Korea has consolidated its position as Australia’s third largest export market ahead of China, responsible for 13,700t of chilled and frozen Australian beef in November, slightly higher than the month before but down a little on last year. Year-to-date exports have reached 137,000t, up about 10,000t on the 2013 YTD figure.
China slowdown continues
Trade into China continues to come off the exponential growth cycle that was seen over the previous 18 months. November exports reaching 8527, down 5pc on the month before, and down 46pc on this time last year, when exports hit 15,000t. Greater price competition out of alternate buyer markets like the US is part of the reason.
Calendar year to date tells a similar story. Total exports to China for the first 11 months of 2014 have reached 114,500t, down 19pc on the same period last year (141,000t), as other markets out-compete China on price. US grinding meat prices for imported 90CL, which occupy the same space as many Chinese customers, have risen a dizzying 68pc compared with this time last year. The US is effectively bidding Australian product away from a more price-sensitive Chinese buyers.
The suspension followed by partial re-opening in chilled trade hasn’t helped, with just 585t of chilled Australian meat shipped in November. Carcase and bone-in product again accounted for about one third of November exports.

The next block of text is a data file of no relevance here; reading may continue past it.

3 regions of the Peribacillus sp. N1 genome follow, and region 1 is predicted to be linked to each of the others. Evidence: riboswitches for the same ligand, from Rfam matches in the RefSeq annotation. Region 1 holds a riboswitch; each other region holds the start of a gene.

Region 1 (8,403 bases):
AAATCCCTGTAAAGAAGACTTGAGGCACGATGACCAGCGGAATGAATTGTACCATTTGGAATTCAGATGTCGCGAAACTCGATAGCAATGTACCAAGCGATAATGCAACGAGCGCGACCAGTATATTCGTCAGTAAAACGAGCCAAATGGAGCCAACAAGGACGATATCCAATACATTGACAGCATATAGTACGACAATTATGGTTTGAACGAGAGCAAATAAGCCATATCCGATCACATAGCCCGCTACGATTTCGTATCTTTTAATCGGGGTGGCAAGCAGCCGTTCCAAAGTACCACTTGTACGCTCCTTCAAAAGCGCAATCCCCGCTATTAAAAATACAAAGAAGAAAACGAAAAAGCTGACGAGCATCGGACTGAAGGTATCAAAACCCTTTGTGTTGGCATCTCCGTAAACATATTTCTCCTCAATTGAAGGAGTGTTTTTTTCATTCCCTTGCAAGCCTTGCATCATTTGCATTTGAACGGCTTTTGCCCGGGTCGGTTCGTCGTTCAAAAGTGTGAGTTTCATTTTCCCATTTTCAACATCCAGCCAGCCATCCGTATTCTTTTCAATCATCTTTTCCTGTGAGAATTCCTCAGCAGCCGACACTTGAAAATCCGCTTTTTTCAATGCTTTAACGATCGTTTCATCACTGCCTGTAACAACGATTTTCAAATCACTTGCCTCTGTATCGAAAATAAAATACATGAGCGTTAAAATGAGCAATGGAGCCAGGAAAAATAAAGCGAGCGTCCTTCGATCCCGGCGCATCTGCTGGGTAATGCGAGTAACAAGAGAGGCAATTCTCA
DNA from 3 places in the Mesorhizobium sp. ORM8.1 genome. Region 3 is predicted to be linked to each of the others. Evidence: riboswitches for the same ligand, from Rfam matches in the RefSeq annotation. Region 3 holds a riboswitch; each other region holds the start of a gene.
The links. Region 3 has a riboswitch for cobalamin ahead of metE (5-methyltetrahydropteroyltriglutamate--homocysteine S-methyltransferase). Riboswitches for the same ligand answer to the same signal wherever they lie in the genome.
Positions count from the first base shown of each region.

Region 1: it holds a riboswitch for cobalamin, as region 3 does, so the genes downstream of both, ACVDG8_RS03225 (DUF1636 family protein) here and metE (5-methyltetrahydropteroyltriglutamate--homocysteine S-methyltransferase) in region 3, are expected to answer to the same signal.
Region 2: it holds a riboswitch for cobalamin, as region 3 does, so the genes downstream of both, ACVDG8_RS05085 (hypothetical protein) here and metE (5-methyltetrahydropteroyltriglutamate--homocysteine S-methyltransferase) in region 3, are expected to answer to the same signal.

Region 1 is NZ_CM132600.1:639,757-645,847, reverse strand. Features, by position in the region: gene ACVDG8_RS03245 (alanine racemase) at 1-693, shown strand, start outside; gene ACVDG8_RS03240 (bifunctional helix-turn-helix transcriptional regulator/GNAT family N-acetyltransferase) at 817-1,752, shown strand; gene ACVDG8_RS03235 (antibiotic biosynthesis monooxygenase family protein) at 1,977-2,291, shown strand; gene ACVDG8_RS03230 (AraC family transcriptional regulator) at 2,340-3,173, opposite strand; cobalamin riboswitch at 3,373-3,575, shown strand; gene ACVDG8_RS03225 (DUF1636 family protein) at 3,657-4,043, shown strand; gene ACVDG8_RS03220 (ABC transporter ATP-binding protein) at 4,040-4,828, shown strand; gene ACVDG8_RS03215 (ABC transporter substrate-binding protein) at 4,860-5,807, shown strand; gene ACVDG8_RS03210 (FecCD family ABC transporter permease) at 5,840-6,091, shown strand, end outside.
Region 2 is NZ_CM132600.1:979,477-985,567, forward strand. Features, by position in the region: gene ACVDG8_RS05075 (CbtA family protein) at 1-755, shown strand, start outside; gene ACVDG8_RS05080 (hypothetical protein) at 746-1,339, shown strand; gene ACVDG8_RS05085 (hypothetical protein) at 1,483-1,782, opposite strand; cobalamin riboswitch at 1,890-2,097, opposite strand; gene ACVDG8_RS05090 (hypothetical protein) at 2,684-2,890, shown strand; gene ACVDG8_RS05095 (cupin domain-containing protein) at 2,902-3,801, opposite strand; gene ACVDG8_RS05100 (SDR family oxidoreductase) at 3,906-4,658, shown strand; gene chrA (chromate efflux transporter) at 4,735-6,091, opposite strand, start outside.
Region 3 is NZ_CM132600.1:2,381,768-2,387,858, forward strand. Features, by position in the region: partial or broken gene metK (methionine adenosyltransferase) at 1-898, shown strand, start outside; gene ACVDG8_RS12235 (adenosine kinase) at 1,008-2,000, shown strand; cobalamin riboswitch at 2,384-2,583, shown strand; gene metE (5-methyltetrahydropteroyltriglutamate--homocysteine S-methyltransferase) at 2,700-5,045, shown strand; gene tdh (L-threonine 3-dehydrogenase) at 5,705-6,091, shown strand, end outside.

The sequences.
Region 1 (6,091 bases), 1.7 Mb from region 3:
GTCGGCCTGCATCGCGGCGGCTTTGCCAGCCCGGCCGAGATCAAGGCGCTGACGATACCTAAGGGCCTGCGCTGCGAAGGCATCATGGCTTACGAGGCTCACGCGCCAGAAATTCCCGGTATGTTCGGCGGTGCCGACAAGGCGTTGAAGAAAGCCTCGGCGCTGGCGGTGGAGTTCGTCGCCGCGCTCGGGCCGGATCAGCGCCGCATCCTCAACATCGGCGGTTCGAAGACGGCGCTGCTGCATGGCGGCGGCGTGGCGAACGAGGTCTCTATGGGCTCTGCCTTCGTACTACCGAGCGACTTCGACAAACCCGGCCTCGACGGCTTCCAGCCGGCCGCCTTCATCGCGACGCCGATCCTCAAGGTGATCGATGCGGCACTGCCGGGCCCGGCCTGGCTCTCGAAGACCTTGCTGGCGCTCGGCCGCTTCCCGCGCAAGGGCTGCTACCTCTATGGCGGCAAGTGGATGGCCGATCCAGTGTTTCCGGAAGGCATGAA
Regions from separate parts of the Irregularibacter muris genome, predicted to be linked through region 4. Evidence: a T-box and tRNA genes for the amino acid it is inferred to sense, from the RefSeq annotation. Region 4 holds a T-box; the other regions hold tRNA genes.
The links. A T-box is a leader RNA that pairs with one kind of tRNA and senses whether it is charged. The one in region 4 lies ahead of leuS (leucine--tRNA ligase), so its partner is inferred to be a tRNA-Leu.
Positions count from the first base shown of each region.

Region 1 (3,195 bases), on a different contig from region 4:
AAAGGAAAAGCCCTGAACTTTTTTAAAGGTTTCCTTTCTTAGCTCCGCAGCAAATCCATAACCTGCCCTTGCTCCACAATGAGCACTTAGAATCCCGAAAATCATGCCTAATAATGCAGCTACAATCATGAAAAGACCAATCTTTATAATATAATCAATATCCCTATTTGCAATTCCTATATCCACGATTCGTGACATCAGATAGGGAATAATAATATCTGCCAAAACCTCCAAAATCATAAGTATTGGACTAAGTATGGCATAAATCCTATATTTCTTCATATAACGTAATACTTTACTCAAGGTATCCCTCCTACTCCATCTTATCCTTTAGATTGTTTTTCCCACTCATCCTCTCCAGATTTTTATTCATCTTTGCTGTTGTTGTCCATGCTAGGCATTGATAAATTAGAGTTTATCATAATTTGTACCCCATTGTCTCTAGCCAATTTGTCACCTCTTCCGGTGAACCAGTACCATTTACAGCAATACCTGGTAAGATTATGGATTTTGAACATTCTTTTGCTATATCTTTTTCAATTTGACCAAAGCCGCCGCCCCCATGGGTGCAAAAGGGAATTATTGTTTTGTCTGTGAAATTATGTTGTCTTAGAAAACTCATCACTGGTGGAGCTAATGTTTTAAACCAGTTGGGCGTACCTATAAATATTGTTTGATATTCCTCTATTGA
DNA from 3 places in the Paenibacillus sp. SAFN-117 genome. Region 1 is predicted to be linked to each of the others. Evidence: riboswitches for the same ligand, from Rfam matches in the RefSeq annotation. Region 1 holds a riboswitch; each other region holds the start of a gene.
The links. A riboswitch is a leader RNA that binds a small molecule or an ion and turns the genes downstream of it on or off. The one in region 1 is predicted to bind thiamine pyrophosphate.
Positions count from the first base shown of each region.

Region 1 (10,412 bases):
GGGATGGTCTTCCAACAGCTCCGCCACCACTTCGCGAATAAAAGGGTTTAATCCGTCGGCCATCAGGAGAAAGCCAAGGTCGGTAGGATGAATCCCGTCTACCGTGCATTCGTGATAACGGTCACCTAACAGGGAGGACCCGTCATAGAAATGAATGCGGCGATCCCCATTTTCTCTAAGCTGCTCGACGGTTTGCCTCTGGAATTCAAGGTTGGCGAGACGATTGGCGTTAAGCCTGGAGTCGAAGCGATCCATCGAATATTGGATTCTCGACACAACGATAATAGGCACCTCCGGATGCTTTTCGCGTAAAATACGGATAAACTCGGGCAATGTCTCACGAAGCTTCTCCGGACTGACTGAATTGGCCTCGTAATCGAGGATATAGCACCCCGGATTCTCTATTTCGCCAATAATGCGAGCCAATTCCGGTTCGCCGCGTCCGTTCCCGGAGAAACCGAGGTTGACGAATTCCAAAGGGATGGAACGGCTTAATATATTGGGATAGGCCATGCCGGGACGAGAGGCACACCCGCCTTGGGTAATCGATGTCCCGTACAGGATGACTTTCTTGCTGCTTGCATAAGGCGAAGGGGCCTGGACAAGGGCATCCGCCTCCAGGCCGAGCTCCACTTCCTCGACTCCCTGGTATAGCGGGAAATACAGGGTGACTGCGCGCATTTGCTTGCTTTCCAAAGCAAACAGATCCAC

Elsewhere around the world, November trade results were mixed.
Predictably, exports to Russia (CIS, former Soviet states) have all but disappeared, accounting for just three tonnes of chilled product last month. This time a year ago, the volume was still above 3000t. Year-to-date trade has collapsed to just over 2000t – representing just 8pc of shipment volumes for the same period last year.
Trade into the Middle East remained strong, reaching 3685t, much the same as this time last year. YTD trade has reached 55,257t, down about 4pc on the same period in 2013.
Total EU beef trade in November reached 1930t, about 20pc higher than a year ago, while calendar year trade has reached 22,800t, up 22pc on the year before.
While the longer-term trend in trade to Indonesia has been strongly up, November exports at 4400t were 25pc behind the previous month, as well as this time last year. Year-to-date, beef exports to Indo have reached leapt 46pc to 50,800t, from 34,700t a year ago, when self-sufficiency-driven quotas were still curtailing trade.
Other Asian markets saw Taiwan take 2800t, and the Philippines 3800t.